Area students to construct boat for iconic whaling ship

(Watch our video about the Lake Champlaine Maritime Museum by clicking here.)
FERRISBURGH — Ten area students will be participating in a whale of a project at the Lake Champlain Maritime Museum (LCMM) this winter.
 Those students, with the county’s Diversified Occupations Program, will help the LCMM faithfully reproduce a 27-foot-long whaling boat — one of 10 that will be stowed aboard the Charles W. Morgan. First launched in 1841 and currently docked at Mystic Seaport in Connecticut, the Morgan is the world’s last wooden whaling ship and America’s oldest existing commercial vessel. She’s been inactive for many decades, under the care of The Museum of America and the Sea at Mystic Seaport since 1941. The museum has spent the past four years leading a $7 million renovation effort to make the Morgan seaworthy again for a historic tour, much like the LCMM’s regular Lake Champlain/Hudson River public outreach voyages with the Lois McClure, a full-scale replica of an 1862-class sailing canal boat.
While Lake Champlain is of course devoid of gargantuan swimming mammals (with apologies to “Champ” theorists), LCMM Co-director Erick Tichonuk didn’t need a lot of convincing from the Museum of America when officials there contacted him with the whaling boat idea. The museum had also contacted other maritime museums to fill out the 10-boat order.
“It is a unique opportunity for the students and is very special for us,” Tichonuk said of the project, to be led by Nick Patch, the LCMM’s lead boat builder. “It is an opportunity for us to be put on a much more national stage.”
And Tichonuk reasoned that the LCMM’s seasoned staff was more than capable of managing construction of a whaling boat. After all, the staff has for the past 14 years helped Addison County students build longboats — rowing gigs that range from 25 to 32 feet in length. Participating students spend five months on the project, from selection of the timber to launch.
The whaling boat will bring a new design to the drawing board and add a new educational component to the exercise, according to Tichonuk.
Students will learn about the Morgan, which made 37 whaling voyages — primarily out of New Bedford, Mass. — during her 80 years of service. Her maiden voyage began on Sept. 6, 1841. It lasted more than three years, taking her across the Pacific Ocean. The Morgan’s primary target: sperm whales, prized for their meat,  oil and blubber.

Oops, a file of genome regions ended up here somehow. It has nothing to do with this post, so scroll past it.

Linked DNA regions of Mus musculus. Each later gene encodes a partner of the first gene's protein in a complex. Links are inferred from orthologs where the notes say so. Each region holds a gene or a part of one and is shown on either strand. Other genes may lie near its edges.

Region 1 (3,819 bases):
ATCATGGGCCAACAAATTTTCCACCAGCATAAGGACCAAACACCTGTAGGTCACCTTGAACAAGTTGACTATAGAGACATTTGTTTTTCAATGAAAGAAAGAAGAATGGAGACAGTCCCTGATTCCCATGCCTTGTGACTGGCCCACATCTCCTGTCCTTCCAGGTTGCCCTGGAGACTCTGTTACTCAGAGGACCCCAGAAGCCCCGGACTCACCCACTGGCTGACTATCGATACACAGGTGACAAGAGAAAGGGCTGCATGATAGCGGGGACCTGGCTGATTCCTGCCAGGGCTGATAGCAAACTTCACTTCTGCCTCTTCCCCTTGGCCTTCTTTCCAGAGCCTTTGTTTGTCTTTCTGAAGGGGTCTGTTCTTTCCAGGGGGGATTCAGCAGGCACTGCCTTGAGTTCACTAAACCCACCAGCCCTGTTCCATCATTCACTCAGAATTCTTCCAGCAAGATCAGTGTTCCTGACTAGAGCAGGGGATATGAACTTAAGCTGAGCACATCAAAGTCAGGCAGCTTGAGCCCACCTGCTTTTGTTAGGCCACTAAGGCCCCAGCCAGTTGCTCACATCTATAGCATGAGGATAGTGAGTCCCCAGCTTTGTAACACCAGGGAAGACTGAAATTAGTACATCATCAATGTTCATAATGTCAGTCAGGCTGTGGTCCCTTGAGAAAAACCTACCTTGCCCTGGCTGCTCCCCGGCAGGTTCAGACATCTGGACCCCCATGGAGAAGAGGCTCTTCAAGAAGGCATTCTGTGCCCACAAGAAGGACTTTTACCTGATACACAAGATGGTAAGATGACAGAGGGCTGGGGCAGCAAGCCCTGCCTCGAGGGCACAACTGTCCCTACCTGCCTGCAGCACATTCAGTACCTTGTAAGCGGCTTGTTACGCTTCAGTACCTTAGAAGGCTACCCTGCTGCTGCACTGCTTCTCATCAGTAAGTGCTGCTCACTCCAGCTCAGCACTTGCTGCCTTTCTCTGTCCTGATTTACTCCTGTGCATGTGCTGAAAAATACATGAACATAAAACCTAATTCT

Tichonuk explained that the Morgan would launch its smaller whaling boats, powered with oars and sails, to stalk and harpoon a whale after it had been spotted. A successful harpooning led to what mariners would call a “Nantucket sleigh ride,” with the whale dragging the boat of hunters sometimes vast distances before it tired and expired. Sailors on the whaling boats would begin to break down the whale blubber in slabs that could then be offloaded onto the Morgan for storage. On deck, then fat was rendered into oil that — until the advent of petroleum-based products and electricity — was used to fuel everything from lighthouses to reading lamps.
“It was the embodiment of what the whaling experience was like in America,” Tichonuk said.
But he stressed the students, and those who come to see the whaling ship under construction as part of a new LCMM whaling exhibit, will also learn the negatives of an industry that once placed certain whale species in danger of extinction. The International Whaling Commission declared a ban on commercial whaling 28 years ago. It continues in a limited fashion illegally, or under special permit, largely to support the needs of indigenous peoples.
“(The project) also provides an opportunity to reflect on what was also really a catastrophic time in our history for our fellow mammals on this planet,” Tichonuk said. “It’s an opportunity to discuss behavior, cultural norms and shifting beliefs and philosophies over time. That lesson is very important. Conservation and stewardship of our planet is going to be one of the undertones of what we present here.”
Patch and other LCMM officials have hung plans for the whaling boat in the workshop in which it will be built. The keel, made of white oak, has already been laid in place. Project organizers are talking to a local sawyer about providing northern white cedar as the primary wood in construction, according to Tichonuk.
Participating students will work on the boat four days a week during the winter. They will visit Mystic Seaport twice to gain extra knowledge about the project. They will also train on rowing machines for the eventual launch of the whaling boat, which will feature a colored stripe to differentiate it from its companions in the Morgan fleet.
Plans call for the Morgan to be launched for a trial run at around 1:30 p.m. on Sunday, July 21, at Mystic Seaport. The event will simulcast on a big screen at the LCMM as part of “A Whale of a Day” events at the museum that will see the official launch of its four-panel exhibit. Along with the whaling boat work site, the exhibit features a whale jawbone, ribs and vertebrae on loan from New Bedford Whaling Museum.
The Diversified Occupations students will officially begin working on the project in January, in anticipation of completing it in time for what is being billed as the Morgan’s “38th voyage” that will take it to five New England ports next summer.
Tichonuk said it will cost $140,000 to build the whaling boat, which will become a permanent part of the Morgan. Museum officials need to raise another $90,000 to cover project costs. Anyone interested in pitching in can call the LCMM at 475-2022.
Reporter John Flowers is at [email protected].

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